Winter Sisters by Robin Oliveira is the second book in the Mary Sutter series. In Albany, New York in March of 1879 the O’Donnell family heads out. David to the lumber district, Bonnie to her millinery shop and the girls (Claire and Emma) to the grammar school. That afternoon a horrible blizzard strikes the area. After the storm, David and Bonnie are both found dead. Claire and Emma were released from school after the storm, but they never made it home. Dr. Mary Sutter and her husband, William search for the girls, but they are unable to locate them. Mary routinely visits the police station, but Captain Arthur Mantel urges her to give up her quest. If the girls have not been found by now, they are presumed dead. Mary is not about to give up that easily. What happened to the O’Donnell girls? While the Winter Sisters is the second book in the series, it can be read alone. My Name is Mary Sutter is summarized early in the Winter Sisters along with the history (backstory) of each main character. I like that the main character is a female doctor (such a rarity in that time period). I found the pace to be lethargic which can be attributed to the abundant details and the authors formal (and descriptive) writing style. The author’s descriptions help readers visualize the scenes. However, she needs to find a balance between not enough and too much. I was amazed to find that the age of consent (for relations) for “women” was ten in New York (how sad and disturbing) in 1879. The author included some fascinating historical information into the story which helped capture the era. The attitude towards women by many men (but not all) was accurately portrayed. The mystery was simple and easily solved before the answers are revealed. Winter Sisters contains foul language as well as vivid descriptions of violence and child rape (described in graphic detail from a medical viewpoint by Dr. Sutter). I read Winter Sisters, but I could not get into the story (it failed to hold my attention). The ending wraps up all the storylines neatly and happily.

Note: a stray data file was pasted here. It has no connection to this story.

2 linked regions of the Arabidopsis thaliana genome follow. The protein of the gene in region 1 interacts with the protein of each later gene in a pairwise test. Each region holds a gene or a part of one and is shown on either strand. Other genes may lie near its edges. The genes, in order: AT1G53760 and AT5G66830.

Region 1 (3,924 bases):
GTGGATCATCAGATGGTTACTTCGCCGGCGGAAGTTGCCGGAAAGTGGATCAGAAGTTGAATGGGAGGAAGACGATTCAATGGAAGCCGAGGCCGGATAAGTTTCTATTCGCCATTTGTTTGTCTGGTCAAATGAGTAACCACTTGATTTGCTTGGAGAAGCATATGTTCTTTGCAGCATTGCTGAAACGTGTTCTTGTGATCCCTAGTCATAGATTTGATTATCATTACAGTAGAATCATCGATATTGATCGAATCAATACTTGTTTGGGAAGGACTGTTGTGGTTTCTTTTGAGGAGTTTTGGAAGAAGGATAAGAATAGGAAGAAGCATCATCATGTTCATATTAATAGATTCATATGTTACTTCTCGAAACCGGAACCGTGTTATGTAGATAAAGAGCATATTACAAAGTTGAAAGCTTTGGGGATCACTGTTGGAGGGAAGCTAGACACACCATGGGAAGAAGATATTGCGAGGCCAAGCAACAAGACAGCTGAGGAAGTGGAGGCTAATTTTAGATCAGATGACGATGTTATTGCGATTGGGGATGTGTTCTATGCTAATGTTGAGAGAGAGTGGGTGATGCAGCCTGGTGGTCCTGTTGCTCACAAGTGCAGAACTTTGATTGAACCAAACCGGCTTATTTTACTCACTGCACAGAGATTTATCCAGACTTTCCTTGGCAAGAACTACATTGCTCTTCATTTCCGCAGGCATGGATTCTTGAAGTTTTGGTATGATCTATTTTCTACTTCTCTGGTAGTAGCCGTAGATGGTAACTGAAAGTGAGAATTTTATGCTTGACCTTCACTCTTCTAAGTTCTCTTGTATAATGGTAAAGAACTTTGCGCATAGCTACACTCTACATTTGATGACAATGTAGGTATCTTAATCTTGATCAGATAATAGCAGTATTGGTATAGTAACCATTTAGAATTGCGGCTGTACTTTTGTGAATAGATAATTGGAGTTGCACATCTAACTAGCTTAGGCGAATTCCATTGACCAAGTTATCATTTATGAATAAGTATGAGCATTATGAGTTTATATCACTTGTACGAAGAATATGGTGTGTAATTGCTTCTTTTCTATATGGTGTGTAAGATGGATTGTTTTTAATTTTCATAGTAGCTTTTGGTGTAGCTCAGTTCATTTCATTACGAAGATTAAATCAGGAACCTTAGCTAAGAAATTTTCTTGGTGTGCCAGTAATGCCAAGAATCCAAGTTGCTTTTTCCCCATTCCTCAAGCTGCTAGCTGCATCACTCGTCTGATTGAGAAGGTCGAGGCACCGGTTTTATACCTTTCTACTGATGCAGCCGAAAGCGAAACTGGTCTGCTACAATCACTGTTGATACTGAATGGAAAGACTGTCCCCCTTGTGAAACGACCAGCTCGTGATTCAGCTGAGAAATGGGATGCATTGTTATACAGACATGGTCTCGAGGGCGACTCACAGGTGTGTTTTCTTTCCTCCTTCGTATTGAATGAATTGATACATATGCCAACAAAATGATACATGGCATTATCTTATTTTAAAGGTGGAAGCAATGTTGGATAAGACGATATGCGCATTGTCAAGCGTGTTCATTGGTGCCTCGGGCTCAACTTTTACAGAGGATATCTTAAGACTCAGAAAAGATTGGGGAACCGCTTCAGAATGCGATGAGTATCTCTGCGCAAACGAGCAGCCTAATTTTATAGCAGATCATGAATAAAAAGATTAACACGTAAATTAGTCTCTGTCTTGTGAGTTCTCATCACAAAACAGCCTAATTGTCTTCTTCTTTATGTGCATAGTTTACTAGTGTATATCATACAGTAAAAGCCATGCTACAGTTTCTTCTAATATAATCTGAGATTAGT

I love historical fiction. This book is slow reading and I am having to force myself to keep reading it since I paid so much for the download. I about 1/3 of the way through and I just hope it gets better. Nothing griping about it just kind of blah.
“It’s either hide forever or see forever. He wanted to say, You need to choose. He wanted to say, Follow me, I’ll show you.” --Thoughts from Dr. William Stipp Winter Sisters is the poignant story of two young girls and their struggle to survive after being caught in a snow storm and disappearing. In March of 1879 a raging blizzard hit Albany, New York leaving Emma and Claire O’Donnell stranded outside their school. The young girls, seven and ten years old, were picked up by a stranger offering to help them make it home. Little did the girls know that they were not headed home nor would they ever see their parents again. The O’Donnell sisters’ story sadly unfolds as Mary Sutter Stipp and her husband, William, begin their search for the lost girls. The story of their kidnapping and subsequent time in captivity is one of absolute horror for any parent to imagine. The details are disclosed as the novel tells the tale of the girl’s release and their life following these difficult events. Three families’ lives are entwined in this novel; the Sutter-Stipps, the Van der Veers, and the O’Donnells. The weaving of their stories and the complexities engages the reader from the very beginning of the novel. This book will appeal to readers of historical fiction. It is a very deep and not very happy story. The historical detail is interesting and the characters are extremely complex. I enjoyed meeting characters from Ms. Oliveira’s previous novel, My Name is Mary Sutter. In spite of the subject, the novel is an excellent, well told story. The subject is handled with honesty and dignity. I highly recommend the book. This ARC copy was received from Viking and Netgalley.com in exchange for an honest review. The above thoughts and opinions are wholly my own.
There is no doubt that Winter Sisters will be one of my best read books of 2018. The history of the time pulled me in and held on to my attention the entire book. I was intrigued by the role of women and how Mary Sutter was able to be a doctor in a time with that just didn’t happen. It was interesting to see how the men treated her and how she reacted to their treatment. Mary Sutter is a strong, unbelievably strong, character that comes from a time when women were expected to be at home raising the children, cooking dinner, and being a wife and made a career for herself in a male job. The mystery aspect of the story was not hard to figure out but I found it interesting to see how the culprit would be brought down. I knew that some of the other characters were working to bring to them down and I was hoping they would be successful. I was appalled at some of the laws that made it difficult to find the justice that was desperately needed. Some of those who were enforcing those laws were equally horrific and I had hoped that would get what they deserved in the end also. Winter Sisters is a wonderful, easy to read, enjoyable historical mystery fiction. I could not stop reading and felt that I was invested in the outcome. This is the first book by Robin Oliveira but I am definitely adding her to my must-read authors list.
Praying for you & your family, There is always another way with God